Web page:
The surface of Venus, the brightest object in the sky after the Sun and Moon, is covered with craters, mountains, volcanos, and lava plains.
Size: Venus is about 7,521 miles (12,104 kilometers) in diameter.
Photo by NASA
Distance from the Sun: The second planet from our star has an average distance from the Sun of 67 million miles (108 million km).
Orbit around the Sun: It takes 225 Earth days for Venus to go around the Sun one time.
Rotation: Venus spins on its axis once every 243 Earth days, but it spins in the opposite direction of Earth. On Venus, the Sun rises in the west and sets in the east.
Surface: The surface of Venus is covered with craters, mountains, volcanoes, and lava plains. Maxwell Montes is the highest point on Venus. It is more than 7 miles (11 km) high.
Atmosphere: Possessing sulfuric acid clouds, the atmosphere of Venus is mostly carbon dioxide (96 percent), nitrogen (3.5 percent), and carbon monoxide, argon, sulfur dioxide, and water vapor (all less than 1 percent). The atmosphere is so thick and heavy that it bends light, making the ground appear to curve upward in all directions. The planet's atmosphere is ninety times heavier than Earth's.
|Temperature: Venus's surface temperature can get close to 900° F (482° C), hot enough to melt lead. This makes Venus the hottest place in the solar system after the Sun.|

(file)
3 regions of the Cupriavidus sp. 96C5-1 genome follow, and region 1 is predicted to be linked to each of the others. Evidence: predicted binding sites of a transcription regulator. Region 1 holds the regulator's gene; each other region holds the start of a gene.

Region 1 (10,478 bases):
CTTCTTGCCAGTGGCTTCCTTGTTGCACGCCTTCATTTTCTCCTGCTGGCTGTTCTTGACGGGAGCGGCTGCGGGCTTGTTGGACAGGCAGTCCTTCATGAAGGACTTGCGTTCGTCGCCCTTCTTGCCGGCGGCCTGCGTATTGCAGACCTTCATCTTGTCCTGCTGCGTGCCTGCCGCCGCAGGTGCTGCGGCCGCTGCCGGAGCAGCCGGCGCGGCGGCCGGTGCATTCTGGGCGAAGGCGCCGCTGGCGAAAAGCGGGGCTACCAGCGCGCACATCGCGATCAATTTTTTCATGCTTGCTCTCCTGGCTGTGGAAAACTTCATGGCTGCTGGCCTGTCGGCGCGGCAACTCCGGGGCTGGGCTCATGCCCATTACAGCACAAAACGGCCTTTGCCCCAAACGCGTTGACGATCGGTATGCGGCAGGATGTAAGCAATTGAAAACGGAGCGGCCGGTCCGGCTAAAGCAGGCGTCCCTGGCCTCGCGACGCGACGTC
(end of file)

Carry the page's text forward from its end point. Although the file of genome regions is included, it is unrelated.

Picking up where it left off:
Escape velocity: To escape Venus's gravity, you have to travel 23,300 miles (37,500 km) per hour, compared to 25,000 miles (40,200 km) per hour necessary to escape Earth's gravity.
Other information: After the Sun and Moon, Venus is the brightest object in the sky. Because its thick clouds reflect most of the light Venus gets from the Sun, the planet looks like a very bright star in the morning (just before sunrise) or evening (just after sunset) sky.
Sometimes called Earth's sister planet, Venus is slightly smaller than Earth. It's also our closest neighbor, approaching within 25 million miles (40 million km).
In Roman mythology, Venus was identified with the goddess of love and beauty, Aphrodite. To the ancient Mayans, Venus was the patron planet of warfare called Kukulcan, or the feathered serpent.